Ten students, working for ABC News, visited nuclear reactors on 25 college campuses and found many gaping security holes, prompting a federal investigation. Here's what the team found at the University of California, Irvine.
Reactor Name: The UCI Nuclear Reactor
Fuel: Low-enriched uranium
Power Level: 250 kW
Began Operating: 1969
Location: The basement of Rowland Hall, the Chemistry Department building, on the southern part of the college campus, near other physical science buildings. Adjacent to the campus's central grassy common.
Security Observations: No metal detectors. No guards. Doors to the building were open during the day. The door to the reactor area itself was locked. At 1:30 a.m. a side door to the building was propped open with a book. Once inside, the reactor itself is easily visible through a glass window.
What We Found:
The Fellows entered the building on two separate occasions and easily located the reactor room. A large window looking onto the reactor room had been covered up, with the exception of an opening about the size of a license plate. Although there are security cameras at the reactor room door, the Fellows were able to videotape the reactor at length through the opening in the window unchallenged.
Despite surveillance cameras at an outside loading dock, where the large double doors lead directly to the reactor, the Fellows were able to stop a vehicle next to the dock for several minutes unchallenged. And on one night, while the front door of the building was locked, a side door was propped open by a paperback book. At the time of visit, faculty members were not available for tour request.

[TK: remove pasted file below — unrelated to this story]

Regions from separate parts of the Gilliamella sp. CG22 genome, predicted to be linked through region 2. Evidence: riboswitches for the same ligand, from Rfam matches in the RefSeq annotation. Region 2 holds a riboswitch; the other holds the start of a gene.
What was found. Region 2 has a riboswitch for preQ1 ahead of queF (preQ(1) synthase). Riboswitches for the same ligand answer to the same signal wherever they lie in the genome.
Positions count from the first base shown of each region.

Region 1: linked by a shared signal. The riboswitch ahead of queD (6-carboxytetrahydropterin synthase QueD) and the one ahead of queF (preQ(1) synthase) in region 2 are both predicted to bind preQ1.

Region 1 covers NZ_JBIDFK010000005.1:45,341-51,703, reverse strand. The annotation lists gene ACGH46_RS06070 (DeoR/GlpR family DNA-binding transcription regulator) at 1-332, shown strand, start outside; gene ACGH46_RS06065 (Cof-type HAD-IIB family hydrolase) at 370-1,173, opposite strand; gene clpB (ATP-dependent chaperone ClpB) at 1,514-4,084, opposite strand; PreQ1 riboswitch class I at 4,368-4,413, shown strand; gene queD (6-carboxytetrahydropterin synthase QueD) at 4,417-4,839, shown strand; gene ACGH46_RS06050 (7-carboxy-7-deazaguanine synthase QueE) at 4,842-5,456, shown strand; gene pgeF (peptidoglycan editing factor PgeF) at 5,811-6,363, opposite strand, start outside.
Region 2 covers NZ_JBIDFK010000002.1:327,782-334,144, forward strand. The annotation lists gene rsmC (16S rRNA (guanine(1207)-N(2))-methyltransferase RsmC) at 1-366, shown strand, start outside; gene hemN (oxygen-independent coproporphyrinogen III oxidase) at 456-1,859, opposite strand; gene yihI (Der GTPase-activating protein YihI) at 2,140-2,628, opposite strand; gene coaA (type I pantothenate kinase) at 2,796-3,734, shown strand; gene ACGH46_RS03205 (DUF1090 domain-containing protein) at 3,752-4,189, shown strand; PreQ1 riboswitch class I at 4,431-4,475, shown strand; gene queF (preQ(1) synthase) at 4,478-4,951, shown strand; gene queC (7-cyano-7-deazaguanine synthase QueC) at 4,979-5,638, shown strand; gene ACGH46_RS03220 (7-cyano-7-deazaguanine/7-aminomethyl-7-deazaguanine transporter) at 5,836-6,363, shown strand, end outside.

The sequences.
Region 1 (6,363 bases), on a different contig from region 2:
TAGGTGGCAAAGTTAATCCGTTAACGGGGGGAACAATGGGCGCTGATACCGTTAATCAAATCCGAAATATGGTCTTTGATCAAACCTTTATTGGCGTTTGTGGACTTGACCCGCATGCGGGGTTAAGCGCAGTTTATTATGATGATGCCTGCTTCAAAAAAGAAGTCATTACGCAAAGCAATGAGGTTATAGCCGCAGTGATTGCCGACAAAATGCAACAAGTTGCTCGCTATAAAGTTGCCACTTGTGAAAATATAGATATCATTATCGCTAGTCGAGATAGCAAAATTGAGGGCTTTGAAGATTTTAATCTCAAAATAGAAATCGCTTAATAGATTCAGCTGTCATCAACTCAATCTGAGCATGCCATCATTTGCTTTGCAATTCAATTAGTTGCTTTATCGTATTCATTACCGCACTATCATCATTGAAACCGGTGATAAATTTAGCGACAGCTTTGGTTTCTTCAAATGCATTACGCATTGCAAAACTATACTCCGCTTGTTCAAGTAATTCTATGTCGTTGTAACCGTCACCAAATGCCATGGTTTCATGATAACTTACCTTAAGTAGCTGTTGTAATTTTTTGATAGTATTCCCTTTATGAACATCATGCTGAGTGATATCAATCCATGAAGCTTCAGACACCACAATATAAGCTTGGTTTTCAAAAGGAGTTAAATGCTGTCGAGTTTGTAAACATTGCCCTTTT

University Reaction: Dr. George Miller, reactor supervisor, said the door to the building should not have been propped open with a book, but "students will be students." He is confident that the reactor itself is secure and he said he is not worried about the possibility of an attack. Miller said that general security had been tightened since 9/11, but he could not say whether it improved "actual" security on the ground.
Miller said he knew that the Fellows were visiting campus reactors, saying "the nuclear research community keeps in close contact."
Additional Comment: "This is remarkable to have a security door propped open with a book, that just shouldn't be happening," said Matthew Bunn, a senior research associate specializing in nuclear security at the Harvard University's John F. Kennedy School of Government
The book in the door is a indication of poor training, said Ronald E. Timm, a veteran security consultant who has analyzed the vulnerability of the nation's nuclear laboratories for the Department of Energy.
ABC News has learned that the university is considering shutting down the reactor permanently.